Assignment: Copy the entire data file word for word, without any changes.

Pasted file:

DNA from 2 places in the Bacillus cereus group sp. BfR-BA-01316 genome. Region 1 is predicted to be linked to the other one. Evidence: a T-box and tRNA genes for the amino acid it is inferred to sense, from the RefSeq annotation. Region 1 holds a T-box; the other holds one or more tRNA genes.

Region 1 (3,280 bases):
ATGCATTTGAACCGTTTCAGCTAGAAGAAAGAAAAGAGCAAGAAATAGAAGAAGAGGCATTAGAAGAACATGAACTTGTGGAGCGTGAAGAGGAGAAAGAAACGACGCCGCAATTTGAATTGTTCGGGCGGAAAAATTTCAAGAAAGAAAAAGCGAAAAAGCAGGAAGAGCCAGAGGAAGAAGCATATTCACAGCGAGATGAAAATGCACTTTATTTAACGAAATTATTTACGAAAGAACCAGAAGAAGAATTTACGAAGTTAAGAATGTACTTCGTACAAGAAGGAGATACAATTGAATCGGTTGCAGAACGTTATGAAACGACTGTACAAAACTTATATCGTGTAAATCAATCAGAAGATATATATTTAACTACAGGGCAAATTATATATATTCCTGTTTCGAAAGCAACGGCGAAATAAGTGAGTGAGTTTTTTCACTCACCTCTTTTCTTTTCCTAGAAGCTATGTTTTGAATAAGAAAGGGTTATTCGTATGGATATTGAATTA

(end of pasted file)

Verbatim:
DNA from 2 places in the Bacillus cereus group sp. BfR-BA-01316 genome. Region 1 is predicted to be linked to the other one. Evidence: a T-box and tRNA genes for the amino acid it is inferred to sense, from the RefSeq annotation. Region 1 holds a T-box; the other holds one or more tRNA genes.

Region 1 (3,280 bases):
ATGCATTTGAACCGTTTCAGCTAGAAGAAAGAAAAGAGCAAGAAATAGAAGAAGAGGCATTAGAAGAACATGAACTTGTGGAGCGTGAAGAGGAGAAAGAAACGACGCCGCAATTTGAATTGTTCGGGCGGAAAAATTTCAAGAAAGAAAAAGCGAAAAAGCAGGAAGAGCCAGAGGAAGAAGCATATTCACAGCGAGATGAAAATGCACTTTATTTAACGAAATTATTTACGAAAGAACCAGAAGAAGAATTTACGAAGTTAAGAATGTACTTCGTACAAGAAGGAGATACAATTGAATCGGTTGCAGAACGTTATGAAACGACTGTACAAAACTTATATCGTGTAAATCAATCAGAAGATATATATTTAACTACAGGGCAAATTATATATATTCCTGTTTCGAAAGCAACGGCGAAATAAGTGAGTGAGTTTTTTCACTCACCTCTTTTCTTTTCCTAGAAGCTATGTTTTGAATAAGAAAGGGTTATTCGTATGGATATTGAATTA